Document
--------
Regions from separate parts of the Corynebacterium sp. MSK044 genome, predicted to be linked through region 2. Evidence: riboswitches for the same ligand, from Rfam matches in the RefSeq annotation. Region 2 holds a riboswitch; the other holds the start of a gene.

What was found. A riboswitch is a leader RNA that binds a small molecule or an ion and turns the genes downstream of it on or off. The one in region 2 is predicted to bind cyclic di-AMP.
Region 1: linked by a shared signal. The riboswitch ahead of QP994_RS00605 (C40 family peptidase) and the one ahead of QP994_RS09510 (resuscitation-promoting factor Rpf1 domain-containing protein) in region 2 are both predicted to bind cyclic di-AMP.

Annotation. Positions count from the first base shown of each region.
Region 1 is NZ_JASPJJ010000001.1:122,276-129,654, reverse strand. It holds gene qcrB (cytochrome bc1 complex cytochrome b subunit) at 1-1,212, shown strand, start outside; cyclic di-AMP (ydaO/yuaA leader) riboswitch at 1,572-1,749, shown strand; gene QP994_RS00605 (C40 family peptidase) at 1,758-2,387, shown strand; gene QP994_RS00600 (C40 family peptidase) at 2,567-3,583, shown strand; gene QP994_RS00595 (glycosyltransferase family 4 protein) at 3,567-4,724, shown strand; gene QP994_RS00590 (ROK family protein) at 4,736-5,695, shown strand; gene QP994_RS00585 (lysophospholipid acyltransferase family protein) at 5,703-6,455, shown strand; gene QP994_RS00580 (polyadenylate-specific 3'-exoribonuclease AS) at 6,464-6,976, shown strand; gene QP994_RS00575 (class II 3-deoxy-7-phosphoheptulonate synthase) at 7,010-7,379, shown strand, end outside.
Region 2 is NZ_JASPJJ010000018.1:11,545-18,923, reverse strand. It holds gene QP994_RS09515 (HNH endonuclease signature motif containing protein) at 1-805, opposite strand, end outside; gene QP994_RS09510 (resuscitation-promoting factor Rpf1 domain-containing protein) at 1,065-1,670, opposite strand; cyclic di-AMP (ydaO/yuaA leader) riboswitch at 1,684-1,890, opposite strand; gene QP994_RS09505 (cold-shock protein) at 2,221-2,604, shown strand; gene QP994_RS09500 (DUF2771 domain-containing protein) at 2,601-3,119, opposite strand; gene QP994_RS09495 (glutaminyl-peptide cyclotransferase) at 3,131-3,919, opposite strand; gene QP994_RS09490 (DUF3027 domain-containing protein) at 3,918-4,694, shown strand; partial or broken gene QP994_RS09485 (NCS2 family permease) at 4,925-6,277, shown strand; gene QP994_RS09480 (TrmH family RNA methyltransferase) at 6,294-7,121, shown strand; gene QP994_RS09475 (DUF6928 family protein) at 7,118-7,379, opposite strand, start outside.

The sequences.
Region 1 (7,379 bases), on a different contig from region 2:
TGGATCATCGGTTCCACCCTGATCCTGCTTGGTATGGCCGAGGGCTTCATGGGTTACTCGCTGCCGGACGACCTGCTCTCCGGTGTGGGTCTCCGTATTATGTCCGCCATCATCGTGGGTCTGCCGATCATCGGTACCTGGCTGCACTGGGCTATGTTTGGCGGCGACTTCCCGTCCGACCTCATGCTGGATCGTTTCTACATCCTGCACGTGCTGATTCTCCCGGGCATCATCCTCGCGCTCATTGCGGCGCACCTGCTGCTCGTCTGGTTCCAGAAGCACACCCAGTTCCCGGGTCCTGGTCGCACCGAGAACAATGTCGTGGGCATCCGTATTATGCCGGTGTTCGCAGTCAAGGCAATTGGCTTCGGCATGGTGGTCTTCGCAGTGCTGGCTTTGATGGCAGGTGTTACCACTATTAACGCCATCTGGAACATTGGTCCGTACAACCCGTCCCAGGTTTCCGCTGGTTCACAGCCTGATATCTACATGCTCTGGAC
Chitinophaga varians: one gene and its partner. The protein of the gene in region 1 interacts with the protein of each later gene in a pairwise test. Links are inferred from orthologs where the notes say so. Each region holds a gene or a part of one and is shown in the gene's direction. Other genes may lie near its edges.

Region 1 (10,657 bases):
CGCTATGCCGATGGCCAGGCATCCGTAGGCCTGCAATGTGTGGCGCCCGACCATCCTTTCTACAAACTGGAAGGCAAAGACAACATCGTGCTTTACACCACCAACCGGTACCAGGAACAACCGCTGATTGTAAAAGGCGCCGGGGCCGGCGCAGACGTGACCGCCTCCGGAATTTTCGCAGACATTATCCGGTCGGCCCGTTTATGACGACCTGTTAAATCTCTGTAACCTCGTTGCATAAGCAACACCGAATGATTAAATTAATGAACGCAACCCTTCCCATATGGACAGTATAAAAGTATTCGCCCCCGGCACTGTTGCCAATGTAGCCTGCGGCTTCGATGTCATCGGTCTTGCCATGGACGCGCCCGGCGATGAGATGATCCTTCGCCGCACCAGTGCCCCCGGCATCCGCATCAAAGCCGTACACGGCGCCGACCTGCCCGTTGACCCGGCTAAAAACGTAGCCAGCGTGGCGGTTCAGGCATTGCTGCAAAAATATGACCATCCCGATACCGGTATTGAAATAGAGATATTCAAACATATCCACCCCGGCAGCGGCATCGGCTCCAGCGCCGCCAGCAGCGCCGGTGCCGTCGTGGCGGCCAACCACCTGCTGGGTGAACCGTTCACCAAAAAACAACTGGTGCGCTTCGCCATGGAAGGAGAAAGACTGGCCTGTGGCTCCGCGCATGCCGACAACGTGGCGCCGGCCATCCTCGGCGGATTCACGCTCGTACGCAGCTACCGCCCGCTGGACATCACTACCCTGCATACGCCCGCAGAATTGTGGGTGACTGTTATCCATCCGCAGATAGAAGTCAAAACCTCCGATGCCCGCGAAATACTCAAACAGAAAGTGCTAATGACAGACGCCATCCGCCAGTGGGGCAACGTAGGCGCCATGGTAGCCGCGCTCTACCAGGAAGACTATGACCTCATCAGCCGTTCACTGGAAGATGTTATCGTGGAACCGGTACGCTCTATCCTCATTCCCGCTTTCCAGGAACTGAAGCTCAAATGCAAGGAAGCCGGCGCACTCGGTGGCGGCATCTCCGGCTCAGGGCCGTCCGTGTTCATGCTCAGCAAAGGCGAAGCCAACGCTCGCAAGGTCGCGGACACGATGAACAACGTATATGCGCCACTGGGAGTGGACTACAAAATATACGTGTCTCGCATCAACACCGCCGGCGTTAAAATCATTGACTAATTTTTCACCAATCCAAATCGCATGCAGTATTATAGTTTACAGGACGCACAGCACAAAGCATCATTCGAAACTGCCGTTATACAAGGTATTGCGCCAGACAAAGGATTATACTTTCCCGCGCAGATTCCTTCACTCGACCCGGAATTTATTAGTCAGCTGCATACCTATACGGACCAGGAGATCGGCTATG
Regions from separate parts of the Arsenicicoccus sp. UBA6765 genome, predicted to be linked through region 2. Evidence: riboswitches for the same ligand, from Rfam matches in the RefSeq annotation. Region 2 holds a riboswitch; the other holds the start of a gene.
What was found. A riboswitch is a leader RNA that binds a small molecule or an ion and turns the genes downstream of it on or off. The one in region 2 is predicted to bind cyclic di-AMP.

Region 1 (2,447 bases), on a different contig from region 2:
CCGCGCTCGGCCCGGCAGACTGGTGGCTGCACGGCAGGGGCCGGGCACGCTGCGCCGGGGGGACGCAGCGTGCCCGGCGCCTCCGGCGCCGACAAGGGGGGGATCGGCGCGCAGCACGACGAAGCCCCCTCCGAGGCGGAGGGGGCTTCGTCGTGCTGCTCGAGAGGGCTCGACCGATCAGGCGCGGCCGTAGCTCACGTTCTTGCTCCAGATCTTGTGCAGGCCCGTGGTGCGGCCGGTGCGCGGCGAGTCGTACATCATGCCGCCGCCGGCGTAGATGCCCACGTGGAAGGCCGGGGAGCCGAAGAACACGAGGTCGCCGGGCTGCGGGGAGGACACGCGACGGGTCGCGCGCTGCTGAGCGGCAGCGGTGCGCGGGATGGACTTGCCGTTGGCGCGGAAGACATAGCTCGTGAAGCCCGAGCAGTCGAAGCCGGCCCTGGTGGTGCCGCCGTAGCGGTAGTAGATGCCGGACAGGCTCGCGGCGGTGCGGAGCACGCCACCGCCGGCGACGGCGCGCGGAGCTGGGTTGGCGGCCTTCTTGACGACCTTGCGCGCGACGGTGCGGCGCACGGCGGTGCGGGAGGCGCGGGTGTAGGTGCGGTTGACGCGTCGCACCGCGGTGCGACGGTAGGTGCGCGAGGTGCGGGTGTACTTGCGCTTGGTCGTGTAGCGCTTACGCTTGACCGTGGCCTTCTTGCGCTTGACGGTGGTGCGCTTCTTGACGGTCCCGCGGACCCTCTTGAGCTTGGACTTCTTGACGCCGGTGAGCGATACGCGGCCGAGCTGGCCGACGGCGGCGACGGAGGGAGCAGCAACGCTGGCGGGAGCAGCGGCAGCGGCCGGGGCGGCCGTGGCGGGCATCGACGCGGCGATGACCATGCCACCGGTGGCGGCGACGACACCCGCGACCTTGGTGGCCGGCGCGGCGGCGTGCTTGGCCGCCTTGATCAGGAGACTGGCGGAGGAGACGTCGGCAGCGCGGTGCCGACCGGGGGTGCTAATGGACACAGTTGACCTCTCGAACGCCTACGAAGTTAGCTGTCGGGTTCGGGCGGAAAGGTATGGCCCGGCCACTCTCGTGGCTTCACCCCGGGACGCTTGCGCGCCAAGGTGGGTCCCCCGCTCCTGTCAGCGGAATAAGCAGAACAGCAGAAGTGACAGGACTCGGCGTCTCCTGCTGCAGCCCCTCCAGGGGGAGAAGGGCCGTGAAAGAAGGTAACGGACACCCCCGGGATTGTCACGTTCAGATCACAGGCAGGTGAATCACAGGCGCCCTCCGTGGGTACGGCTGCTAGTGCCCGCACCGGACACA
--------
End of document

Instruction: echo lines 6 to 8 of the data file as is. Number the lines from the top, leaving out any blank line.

Region 2 is NZ_JASPJJ010000018.1:11,545-18,923, reverse strand. It holds gene QP994_RS09515 (HNH endonuclease signature motif containing protein) at 1-805, opposite strand, end outside; gene QP994_RS09510 (resuscitation-promoting factor Rpf1 domain-containing protein) at 1,065-1,670, opposite strand; cyclic di-AMP (ydaO/yuaA leader) riboswitch at 1,684-1,890, opposite strand; gene QP994_RS09505 (cold-shock protein) at 2,221-2,604, shown strand; gene QP994_RS09500 (DUF2771 domain-containing protein) at 2,601-3,119, opposite strand; gene QP994_RS09495 (glutaminyl-peptide cyclotransferase) at 3,131-3,919, opposite strand; gene QP994_RS09490 (DUF3027 domain-containing protein) at 3,918-4,694, shown strand; partial or broken gene QP994_RS09485 (NCS2 family permease) at 4,925-6,277, shown strand; gene QP994_RS09480 (TrmH family RNA methyltransferase) at 6,294-7,121, shown strand; gene QP994_RS09475 (DUF6928 family protein) at 7,118-7,379, opposite strand, start outside.

The sequences.
Region 1 (7,379 bases), on a different contig from region 2: